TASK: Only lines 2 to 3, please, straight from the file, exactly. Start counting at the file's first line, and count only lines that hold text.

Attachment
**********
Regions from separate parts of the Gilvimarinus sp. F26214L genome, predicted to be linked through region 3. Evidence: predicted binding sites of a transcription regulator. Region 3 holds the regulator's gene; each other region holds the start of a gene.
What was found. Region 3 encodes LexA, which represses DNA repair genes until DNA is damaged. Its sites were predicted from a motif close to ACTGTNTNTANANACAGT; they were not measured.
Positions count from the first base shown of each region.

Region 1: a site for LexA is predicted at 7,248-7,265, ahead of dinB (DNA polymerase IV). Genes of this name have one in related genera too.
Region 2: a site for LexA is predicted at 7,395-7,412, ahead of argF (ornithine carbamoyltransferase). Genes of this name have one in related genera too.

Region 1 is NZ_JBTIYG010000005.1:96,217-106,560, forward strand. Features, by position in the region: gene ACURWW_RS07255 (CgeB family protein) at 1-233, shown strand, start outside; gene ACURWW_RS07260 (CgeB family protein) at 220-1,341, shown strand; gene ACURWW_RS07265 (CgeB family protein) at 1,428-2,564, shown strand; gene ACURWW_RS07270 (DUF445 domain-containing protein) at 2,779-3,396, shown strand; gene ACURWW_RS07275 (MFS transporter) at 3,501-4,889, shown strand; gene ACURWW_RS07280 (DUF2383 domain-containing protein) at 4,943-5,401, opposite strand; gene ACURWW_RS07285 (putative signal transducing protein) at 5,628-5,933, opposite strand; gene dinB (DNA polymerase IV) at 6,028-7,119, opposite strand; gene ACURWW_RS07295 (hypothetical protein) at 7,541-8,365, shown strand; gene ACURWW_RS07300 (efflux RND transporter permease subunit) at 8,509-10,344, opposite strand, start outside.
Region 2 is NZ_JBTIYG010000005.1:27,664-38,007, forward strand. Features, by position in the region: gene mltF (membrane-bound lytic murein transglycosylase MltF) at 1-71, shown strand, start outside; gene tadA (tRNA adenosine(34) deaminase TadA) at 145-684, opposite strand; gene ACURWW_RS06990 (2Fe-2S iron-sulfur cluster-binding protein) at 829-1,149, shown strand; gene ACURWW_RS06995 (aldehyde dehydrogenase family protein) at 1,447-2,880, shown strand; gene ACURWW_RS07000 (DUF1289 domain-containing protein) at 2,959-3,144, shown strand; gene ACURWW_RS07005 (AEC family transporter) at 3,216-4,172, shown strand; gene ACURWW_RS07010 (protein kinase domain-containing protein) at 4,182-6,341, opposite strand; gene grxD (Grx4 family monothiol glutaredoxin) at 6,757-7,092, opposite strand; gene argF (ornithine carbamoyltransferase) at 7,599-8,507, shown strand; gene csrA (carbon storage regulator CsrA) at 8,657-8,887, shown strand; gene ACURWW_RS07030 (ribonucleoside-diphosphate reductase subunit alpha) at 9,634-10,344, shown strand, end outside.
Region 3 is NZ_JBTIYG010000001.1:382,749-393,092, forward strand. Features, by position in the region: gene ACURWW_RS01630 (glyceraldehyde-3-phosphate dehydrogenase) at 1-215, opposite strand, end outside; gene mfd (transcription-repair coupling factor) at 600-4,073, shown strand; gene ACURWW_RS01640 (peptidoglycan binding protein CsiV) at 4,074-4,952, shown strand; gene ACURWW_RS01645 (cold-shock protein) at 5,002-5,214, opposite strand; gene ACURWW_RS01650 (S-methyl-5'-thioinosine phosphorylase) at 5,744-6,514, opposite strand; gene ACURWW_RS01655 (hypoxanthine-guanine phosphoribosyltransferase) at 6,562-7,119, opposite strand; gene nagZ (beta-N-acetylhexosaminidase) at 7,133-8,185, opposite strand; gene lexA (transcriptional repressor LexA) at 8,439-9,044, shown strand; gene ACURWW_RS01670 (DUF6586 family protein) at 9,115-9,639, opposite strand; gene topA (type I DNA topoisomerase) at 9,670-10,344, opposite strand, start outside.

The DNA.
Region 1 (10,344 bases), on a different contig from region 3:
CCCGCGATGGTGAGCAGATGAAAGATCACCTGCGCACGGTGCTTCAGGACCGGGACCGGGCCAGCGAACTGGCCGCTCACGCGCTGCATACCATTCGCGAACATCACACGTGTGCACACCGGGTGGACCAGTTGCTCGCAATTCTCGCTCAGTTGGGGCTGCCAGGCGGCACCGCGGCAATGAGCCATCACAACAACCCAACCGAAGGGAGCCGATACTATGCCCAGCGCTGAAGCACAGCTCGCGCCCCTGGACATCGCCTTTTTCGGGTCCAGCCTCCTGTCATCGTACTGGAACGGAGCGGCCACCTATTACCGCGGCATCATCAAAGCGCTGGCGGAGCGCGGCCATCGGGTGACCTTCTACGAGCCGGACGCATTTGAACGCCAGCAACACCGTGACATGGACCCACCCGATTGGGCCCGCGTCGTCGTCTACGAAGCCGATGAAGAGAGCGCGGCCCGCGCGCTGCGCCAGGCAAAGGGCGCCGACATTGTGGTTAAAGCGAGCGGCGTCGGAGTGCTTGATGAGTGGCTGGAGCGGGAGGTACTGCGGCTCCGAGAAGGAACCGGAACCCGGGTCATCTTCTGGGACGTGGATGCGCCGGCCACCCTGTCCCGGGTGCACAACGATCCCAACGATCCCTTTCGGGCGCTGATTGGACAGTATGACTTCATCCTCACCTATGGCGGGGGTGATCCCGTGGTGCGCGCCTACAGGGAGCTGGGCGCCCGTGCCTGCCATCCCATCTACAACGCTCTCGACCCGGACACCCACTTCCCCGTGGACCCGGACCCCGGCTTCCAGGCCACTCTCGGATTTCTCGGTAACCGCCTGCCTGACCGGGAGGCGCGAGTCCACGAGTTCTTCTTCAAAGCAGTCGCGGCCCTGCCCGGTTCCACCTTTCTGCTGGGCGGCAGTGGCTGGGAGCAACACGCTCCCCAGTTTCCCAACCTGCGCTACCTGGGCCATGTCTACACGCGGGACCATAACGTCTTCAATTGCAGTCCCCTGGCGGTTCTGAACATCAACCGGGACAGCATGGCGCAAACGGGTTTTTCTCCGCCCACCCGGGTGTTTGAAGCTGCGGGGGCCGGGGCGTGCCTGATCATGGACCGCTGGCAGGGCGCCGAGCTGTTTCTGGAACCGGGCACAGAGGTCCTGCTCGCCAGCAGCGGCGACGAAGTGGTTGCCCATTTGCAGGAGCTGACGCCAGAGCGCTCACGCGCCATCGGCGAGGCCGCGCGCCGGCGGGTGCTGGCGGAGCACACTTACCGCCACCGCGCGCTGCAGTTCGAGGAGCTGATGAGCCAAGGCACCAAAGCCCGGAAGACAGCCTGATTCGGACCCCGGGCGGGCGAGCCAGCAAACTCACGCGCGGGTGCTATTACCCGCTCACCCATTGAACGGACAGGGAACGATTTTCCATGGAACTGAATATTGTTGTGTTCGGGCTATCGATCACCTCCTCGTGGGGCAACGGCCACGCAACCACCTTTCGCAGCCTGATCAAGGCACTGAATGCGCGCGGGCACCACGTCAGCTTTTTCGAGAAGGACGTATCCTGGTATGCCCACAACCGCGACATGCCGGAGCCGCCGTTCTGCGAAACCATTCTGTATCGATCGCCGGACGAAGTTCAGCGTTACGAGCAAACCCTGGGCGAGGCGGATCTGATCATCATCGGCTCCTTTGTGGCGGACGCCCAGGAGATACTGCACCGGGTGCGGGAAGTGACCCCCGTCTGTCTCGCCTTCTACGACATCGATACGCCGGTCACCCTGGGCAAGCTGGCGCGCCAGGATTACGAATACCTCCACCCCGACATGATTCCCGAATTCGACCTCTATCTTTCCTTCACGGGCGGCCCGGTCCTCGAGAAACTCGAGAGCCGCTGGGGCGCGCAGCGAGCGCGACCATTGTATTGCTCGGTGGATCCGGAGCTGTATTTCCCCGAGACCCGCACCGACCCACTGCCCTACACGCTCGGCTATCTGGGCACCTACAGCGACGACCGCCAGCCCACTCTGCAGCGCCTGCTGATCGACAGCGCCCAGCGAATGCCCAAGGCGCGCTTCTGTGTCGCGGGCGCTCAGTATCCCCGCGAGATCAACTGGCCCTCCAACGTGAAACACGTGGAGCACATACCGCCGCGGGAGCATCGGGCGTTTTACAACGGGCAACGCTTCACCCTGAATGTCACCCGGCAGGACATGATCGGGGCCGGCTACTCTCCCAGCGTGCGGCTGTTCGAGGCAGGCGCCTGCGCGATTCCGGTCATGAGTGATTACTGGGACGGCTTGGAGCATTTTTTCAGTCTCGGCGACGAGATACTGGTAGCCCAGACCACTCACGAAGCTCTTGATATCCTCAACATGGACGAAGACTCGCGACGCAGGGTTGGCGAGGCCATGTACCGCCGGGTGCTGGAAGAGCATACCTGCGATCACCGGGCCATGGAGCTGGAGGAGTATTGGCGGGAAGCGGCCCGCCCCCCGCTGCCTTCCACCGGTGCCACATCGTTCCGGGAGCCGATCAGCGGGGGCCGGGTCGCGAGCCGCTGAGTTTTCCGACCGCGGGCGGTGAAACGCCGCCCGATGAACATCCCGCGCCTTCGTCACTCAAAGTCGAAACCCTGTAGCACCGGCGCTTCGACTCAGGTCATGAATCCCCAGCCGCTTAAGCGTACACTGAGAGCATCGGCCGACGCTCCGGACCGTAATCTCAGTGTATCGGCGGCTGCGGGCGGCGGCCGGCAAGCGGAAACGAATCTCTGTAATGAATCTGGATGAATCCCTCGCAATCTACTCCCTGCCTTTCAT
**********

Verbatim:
What was found. Region 3 encodes LexA, which represses DNA repair genes until DNA is damaged. Its sites were predicted from a motif close to ACTGTNTNTANANACAGT; they were not measured.
Positions count from the first base shown of each region.